The White House today announced significant changes being crafted in how the administration will regulate stimulus lobbying, in a new post today on WhiteHouse.gov from Norm Eisen, Special Counsel to the President for Ethics and Government Reform.
The administration’s move today to announce additional lobbying restrictions on stimulus spending recognizes that political influence is wielded by more than just registered lobbyists, moving to curb it in the most sensitive circumstances, while preserving the strongest part of the original program: the move to real-time online disclosure of contacts from registered lobbyists.
The new policy, according to the post: (bold added)
First, we will expand the restriction on oral communications to cover all persons, not just federally registered lobbyists. For the first time, we will reach contacts not only by registered lobbyists but also by unregistered ones, as well as anyone else exerting influence on the process. We concluded this was necessary under the unique circumstances of the stimulus program.
Second, we will focus the restriction on oral communications to target the scenario where concerns about merit-based decision-making are greatest –after competitive grant applications are submitted and before awards are made. Once such applications are on file, the competition should be strictly on the merits. To that end, comments (unless initiated by an agency official) must be in writing and will be posted on the Internet for every American to see.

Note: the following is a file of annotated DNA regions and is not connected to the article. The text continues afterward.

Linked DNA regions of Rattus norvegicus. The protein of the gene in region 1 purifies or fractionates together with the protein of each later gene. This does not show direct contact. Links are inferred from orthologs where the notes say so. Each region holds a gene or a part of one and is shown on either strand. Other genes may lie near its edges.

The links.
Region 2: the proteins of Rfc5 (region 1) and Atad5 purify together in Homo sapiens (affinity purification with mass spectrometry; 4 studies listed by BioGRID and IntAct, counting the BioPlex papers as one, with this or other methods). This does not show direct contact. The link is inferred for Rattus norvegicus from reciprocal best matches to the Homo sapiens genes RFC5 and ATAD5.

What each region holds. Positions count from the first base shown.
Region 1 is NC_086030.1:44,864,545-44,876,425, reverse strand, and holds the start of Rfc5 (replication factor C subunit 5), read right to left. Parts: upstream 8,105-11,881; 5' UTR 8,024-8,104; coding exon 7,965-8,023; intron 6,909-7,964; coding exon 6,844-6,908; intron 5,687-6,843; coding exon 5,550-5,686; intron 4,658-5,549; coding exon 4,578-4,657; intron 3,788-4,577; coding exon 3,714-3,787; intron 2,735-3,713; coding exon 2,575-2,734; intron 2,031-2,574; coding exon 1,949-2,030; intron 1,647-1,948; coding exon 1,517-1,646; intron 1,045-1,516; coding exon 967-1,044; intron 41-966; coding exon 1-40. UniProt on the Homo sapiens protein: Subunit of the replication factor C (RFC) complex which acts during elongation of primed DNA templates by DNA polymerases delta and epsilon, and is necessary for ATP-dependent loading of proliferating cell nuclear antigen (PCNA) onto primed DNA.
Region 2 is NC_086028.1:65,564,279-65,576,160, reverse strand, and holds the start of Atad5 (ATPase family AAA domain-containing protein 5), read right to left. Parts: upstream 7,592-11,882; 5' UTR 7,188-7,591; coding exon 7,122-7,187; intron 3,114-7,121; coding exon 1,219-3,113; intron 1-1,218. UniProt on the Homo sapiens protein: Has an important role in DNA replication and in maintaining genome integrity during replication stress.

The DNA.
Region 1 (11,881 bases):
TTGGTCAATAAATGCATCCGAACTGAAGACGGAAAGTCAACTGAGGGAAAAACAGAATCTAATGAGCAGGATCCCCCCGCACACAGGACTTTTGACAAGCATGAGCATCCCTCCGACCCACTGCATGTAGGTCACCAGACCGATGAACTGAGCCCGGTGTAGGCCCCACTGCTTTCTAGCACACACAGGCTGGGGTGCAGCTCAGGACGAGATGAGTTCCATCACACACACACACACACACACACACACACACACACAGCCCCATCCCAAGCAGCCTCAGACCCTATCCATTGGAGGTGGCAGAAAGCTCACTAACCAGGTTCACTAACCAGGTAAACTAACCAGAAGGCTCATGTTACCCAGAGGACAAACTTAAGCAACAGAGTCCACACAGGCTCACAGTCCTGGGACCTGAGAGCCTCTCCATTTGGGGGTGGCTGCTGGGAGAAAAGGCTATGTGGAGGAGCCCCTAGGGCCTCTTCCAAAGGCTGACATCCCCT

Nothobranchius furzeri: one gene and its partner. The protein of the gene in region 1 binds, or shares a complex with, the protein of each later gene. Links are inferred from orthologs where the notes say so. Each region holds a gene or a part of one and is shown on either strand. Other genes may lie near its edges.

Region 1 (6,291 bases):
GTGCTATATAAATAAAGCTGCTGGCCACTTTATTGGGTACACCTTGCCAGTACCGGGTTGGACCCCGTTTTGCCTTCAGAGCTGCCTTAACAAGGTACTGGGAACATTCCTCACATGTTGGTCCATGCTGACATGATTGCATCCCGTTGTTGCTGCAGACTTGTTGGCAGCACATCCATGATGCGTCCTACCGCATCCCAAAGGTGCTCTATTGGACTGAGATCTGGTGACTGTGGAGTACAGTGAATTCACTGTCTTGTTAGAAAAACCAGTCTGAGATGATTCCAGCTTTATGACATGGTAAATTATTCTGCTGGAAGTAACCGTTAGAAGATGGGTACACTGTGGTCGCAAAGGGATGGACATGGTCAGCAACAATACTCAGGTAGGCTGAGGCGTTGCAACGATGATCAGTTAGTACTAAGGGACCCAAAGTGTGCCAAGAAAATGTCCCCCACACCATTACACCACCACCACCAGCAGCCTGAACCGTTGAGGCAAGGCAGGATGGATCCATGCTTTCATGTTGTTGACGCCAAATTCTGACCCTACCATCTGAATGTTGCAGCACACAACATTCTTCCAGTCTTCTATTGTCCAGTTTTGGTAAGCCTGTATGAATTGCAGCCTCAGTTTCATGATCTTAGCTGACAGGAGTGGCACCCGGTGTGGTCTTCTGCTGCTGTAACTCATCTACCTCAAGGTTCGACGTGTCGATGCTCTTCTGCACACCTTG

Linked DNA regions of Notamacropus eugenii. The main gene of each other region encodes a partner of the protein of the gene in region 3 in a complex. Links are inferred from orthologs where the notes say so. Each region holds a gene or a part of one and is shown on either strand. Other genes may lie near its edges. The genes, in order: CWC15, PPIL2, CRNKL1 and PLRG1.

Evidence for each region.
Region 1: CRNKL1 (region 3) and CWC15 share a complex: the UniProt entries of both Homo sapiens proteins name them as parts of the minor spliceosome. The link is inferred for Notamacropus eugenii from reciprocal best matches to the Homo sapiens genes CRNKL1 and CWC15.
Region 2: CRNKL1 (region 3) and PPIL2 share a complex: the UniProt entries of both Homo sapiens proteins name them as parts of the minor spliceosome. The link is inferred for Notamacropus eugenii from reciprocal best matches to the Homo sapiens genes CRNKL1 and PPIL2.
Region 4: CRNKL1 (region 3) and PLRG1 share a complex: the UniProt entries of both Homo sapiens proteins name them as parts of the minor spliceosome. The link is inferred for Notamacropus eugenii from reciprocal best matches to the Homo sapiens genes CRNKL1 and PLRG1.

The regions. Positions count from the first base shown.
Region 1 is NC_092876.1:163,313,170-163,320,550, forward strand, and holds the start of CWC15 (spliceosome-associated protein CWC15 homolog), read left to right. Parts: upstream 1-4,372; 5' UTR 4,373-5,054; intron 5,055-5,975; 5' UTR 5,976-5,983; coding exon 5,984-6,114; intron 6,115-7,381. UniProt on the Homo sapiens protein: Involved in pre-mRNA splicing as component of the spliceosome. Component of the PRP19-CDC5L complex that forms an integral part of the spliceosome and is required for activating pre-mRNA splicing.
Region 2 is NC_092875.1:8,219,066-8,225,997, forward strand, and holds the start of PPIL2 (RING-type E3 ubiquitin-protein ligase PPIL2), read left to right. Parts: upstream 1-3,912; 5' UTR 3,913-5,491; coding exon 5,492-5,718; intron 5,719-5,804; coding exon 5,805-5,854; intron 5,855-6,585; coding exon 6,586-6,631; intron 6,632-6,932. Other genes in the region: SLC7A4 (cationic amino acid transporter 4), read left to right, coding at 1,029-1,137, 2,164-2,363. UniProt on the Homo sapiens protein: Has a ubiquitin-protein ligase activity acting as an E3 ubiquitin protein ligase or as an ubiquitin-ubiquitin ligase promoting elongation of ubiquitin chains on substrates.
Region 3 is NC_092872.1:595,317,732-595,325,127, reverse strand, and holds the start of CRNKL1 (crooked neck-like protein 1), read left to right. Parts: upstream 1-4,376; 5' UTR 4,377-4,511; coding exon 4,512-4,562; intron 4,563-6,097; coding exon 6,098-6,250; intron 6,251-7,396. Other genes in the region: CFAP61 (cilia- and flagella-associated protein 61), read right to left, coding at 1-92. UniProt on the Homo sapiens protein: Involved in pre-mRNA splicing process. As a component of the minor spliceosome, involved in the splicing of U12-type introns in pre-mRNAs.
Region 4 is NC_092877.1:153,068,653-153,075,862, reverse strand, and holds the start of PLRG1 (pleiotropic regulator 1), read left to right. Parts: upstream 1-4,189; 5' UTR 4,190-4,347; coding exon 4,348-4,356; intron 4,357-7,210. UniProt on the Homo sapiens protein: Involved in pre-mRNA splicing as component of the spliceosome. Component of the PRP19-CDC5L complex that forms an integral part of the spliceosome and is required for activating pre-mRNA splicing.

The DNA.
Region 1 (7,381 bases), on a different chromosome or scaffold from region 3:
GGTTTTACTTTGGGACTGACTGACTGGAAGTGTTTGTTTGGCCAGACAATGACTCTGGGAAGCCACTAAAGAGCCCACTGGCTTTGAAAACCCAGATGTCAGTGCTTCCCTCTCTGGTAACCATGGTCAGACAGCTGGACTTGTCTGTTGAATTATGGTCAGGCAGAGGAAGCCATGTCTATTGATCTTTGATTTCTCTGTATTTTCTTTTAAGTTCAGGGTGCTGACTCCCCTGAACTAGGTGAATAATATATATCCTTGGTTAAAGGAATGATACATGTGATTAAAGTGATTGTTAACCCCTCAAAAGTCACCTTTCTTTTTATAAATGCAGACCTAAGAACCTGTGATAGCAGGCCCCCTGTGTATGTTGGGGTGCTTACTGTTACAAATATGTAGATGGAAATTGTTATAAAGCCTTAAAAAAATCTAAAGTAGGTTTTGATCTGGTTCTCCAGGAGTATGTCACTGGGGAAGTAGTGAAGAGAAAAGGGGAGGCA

Third, we will continue to require immediate internet disclosure of all other communications with registered lobbyists. If registered lobbyists have conversations or meetings before an application is filed, a form must be completed and posted to each agency’s website documenting the contact.
The first two points are really the same measure: the administration is banning all oral contacts from anyone, not just lobbyists, and targeting that provision to a very specific scenario.
Relying on the distinctions of the Lobbying Disclosure Act (which defines who must register as a lobbyist) was too easy to skirt, since the influential are often not lobbyists. This was one of the main complaints from CREW, ACLU, and ALL, who suggested lobbyists were being unfairly singled out, and pointed to well-heeled CEOs and campaign contributors who are clearly influential, but often fall below the 20 percent threshold for lobbying registration. Sunlight has often made this point as well, and CREW has already praised the forthcoming guidance.
It may seem radical to ban all oral communications between administration officials and the public, but this seemingly radical move is tempered by two points: first, the restriction applies to a narrowly defined situation where the administration has deemed merit-based decision making to be most sensitive; and second, the administration connects stimulus spending, in its gravity and sheer size, to the scope of potential corruption:
We concluded this was necessary under the unique circumstances of the stimulus program.
For perhaps the strongest evidence of the sort of merit-based decision making these policies seek to cultivate, we can look to Eisen’s post itself for evidence of our government engaging in good faith, in public, to find the best solutions to fit our most pressing problems. How often before now have we seen informal blog posts announcing a new policy before guidance has been issued, and suggesting it’s still under consideration?
This iterative, public approach to problem-solving should be interpreted as a sign of strength, and suggests that bold steps don’t just bring political risk, as they often can, but can also offer a productive strategy for finding public policy solutions. This is especially true of lobbying reform, where previous reforms have all come too late, as reactions to gross abuses. When the administration is willing to engage in a fruitful dialog to identify the best course of action, disagreements become relationships, and mistakes become lessons.
Other administration officials should follow Eisen’s lead, and see what the public (and stakeholder communities) have to offer.